Claiming that the “issues” that had predicated it filing a lawsuit against the California Air Resources Board (CARB) had been addressed by CARB, Navistar International Corp. today withdrew that suit.

Navistar said it had sought a ruling in a San Francisco Superior Court declaring that CARB was improperly certifying 2010 diesel engines equipped with SCR (selective catalytic reduction) aftertreatment systems to control emissions of oxides of nitrogen (NOx). “The lawsuit charged that CARB was applying certification requirements which permitted SCR-equipped diesel powered trucks to operate for extended periods without any control of NOx emissions,” said the truck and engine maker.

Those requirements, Navistar noted, were contained in “2009 guidance documents” on SCR functionality released by the U.S. Environmental Protection Agency’s (EPA). The Navistar lawsuit also charged the requirements had been adopted by CARB.

Despite dropping the CARB suit, the OEM also stated today that its “separate court action” challenging the EPA’s 2009 guidance in federal court is still pending.

Navistar is the sole U.S. heavy-duty manufacturer to reject the SCR approach, and instead has committed to meeting the rule's standards using high levels of EGR (exhaust gas recirculation). The company is at least initially also relying on emissions credits it has earned with cleaner light-duty diesels produced earlier to 2010 certify engines at a 0.5 g/bhp.-hr NOx level.

Federal court papers filed by Navistar last June argue that EPA has” illegally accommodated the SCR Manufacturers outside of the public eye and allowed them to deploy an emissions control technology that can only be implemented with a de facto and illegal relaxation of the NOx emission standard."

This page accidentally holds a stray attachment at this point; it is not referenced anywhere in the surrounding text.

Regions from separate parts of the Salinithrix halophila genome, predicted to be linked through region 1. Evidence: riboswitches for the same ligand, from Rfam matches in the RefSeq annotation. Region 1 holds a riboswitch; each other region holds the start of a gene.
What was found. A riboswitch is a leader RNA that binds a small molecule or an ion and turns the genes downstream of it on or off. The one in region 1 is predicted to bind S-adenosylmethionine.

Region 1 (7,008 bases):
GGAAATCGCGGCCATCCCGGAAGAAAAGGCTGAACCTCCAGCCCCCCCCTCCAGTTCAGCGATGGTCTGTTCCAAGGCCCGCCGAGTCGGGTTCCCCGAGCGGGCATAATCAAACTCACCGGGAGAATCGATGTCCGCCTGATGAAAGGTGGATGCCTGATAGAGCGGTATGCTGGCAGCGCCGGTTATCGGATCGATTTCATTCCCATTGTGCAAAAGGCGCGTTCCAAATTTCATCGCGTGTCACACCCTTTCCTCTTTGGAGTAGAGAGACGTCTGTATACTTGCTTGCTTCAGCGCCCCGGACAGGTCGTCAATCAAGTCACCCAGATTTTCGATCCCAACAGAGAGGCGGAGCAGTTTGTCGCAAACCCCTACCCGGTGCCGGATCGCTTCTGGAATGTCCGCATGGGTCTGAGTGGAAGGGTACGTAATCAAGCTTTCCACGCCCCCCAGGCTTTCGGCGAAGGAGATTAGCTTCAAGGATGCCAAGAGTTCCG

What’s more, Navistar had contended in its initial court motion that EPA's SCR guidance should have been subject to an official rulemaking process and that a required ramp-down process to disable a truck in steps if it is run without the diesel emissions fluid (DEF) needed by SCR would allow those systems to exceed the 0.2 g NOx limit for some period.

According to Navistar, it dismissed the California lawsuit after reaching agreement with CARB “in which CARB agreed that the 2009 guidance documents are not its policy.” Further, said the OEM, CARB agreed to convene a public workshop no later than August to address the issues Navistar had raised.

Navistar stated it “expects the workshop to produce an outcome that will eliminate the opportunity for SCR-equipped trucks to operate with uncontrolled NOx emissions for multiple and lengthy periods of time.”

“We are pleased that CARB is taking this action and we look forward to participating in the workshop,” said Jack Allen, president of Navistar’s North American Truck Group. “We expect that our agreement with CARB will result in equal enforcement of the 2010 NOx requirements for all engine makers.”

FleetOwner has not yet received a response from CARB regarding our questions about the Navistar announcement.